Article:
The Vernon Parish School Board will discuss at its December meeting a proposal that would compensate some high school head coaches for work they are doing without pay.

Public passion for sports has turned training and coaching into an almost year-round activity. There is summer training and playing for many high school athletes.

Head coaches are spending hours and hours overseeing the activity, and not being paid for the time.

Parish Athletic Director Hub Jordan outlined the situation at this week’s Athletic Committee meeting.

“I’m not talking about increased pay for anyone. It’s about paying them for work they are already doing,” he told the panel as he outlined the booming summer activities schedule.

Committee chairman and newly elected board president Angie Davis said she is concerned that if the parish doesn’t do something other parishes are going to lure coaches away.

Jordan emphasized to the committee and other board members present that he is not talking about any new pay rates or supplements, but instead is talking about the existing pay plan being applied to work already being done.

Coaches who also teach do receive a supplement for their coaching work. That schedule was adopted several decades ago.

“It’s similar to what the board chose to do for counselors and librarians back in 1998,” he said.

 He pointed out that counselors are paid for two weeks (one before beginning of school term and one after end of term) that they are required to work. Librarians are paid for summer work if it is necessary.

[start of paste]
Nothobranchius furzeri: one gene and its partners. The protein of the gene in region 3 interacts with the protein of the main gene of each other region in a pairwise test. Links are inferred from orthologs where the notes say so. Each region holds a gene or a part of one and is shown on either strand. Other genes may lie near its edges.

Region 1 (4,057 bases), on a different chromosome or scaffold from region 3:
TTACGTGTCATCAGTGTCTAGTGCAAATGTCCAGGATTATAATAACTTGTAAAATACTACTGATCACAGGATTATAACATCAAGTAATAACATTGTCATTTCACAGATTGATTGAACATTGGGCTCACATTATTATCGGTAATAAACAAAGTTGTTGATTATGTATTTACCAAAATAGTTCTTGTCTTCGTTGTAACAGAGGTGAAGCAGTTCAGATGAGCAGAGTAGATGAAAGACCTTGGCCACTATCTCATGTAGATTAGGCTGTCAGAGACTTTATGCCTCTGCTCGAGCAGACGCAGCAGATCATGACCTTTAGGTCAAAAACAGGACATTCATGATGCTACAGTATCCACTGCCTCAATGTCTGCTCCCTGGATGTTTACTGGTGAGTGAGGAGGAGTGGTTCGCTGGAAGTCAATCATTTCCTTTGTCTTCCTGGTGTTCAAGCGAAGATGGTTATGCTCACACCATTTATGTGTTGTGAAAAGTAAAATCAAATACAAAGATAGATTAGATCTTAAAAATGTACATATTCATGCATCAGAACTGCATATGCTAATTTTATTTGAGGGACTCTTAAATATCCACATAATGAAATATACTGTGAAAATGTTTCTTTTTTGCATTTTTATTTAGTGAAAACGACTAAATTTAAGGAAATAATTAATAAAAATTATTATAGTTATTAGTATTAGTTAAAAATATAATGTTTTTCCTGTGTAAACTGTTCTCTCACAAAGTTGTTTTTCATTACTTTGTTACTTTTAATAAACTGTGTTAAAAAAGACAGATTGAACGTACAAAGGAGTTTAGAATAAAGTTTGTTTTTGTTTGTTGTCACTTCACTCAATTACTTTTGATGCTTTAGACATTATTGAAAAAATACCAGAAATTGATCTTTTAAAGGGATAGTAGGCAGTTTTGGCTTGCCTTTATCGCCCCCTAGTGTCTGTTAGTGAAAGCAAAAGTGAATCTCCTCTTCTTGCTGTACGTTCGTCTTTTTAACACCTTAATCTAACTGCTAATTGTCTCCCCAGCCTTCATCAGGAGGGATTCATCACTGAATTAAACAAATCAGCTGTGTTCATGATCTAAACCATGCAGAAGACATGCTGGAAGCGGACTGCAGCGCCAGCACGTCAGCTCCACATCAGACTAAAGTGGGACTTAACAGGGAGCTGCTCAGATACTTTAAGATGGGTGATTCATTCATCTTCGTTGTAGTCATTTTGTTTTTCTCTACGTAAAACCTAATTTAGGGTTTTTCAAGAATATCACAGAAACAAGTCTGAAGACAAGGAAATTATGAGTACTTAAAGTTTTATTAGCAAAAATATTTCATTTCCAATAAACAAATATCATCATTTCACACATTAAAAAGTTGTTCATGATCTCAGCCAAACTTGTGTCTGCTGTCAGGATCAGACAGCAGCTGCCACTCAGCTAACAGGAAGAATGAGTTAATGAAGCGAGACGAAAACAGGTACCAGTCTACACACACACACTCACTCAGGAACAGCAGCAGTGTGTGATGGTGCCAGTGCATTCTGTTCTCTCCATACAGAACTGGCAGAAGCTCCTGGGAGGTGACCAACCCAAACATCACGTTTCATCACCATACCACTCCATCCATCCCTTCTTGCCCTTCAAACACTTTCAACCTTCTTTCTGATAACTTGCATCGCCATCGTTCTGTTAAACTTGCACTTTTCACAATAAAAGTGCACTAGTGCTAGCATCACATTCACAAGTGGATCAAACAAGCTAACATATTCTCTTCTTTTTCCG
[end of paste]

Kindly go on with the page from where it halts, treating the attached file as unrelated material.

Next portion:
According to Jordan, the coaches payment system would work as that for counselors and librarians — with principal’s request and documentation part of the process.

“I’m not talking about a free-for-all program. If there’s no work, there’s no pay, and it would be capped at 10 days,” he said. The plan would apply to head coaches only and only at the high school level, and only to what are labeled major sports — football, basketball, baseball/softball and soccer.

A supplement is currently paid to coaches who supervise summer weightlifting programs. Jordan said that under his proposal a coach could not qualify for both payments.

On another matter, Jordan and Rosepine Athletic Director Tim Kyle asked the committee to consider recommending purchasing an electronic timing system for use at high schools (Rosepine, Pickering and Leesville) that host track meets.

The days of men and women lined up at the finish line, stop watches in hand, and the huddles after runners have crossed that line, are over. Electronic timing, with their stop-action cameras, provide immediate and irrefutable results.

Renting a timer system costs about $1,000 per track meet, and has to be done about a year ahead of time, Kyle said. Purchasing a system would cost about $12,000, he estimated. “The system would pay for itself the first year,” he told the committee, which took the proposal under advisement.

Kyle said timing systems have already been reserved for the 2018 season. The spring of 2019 is the target for proposed implementation of a Vernon-owned system.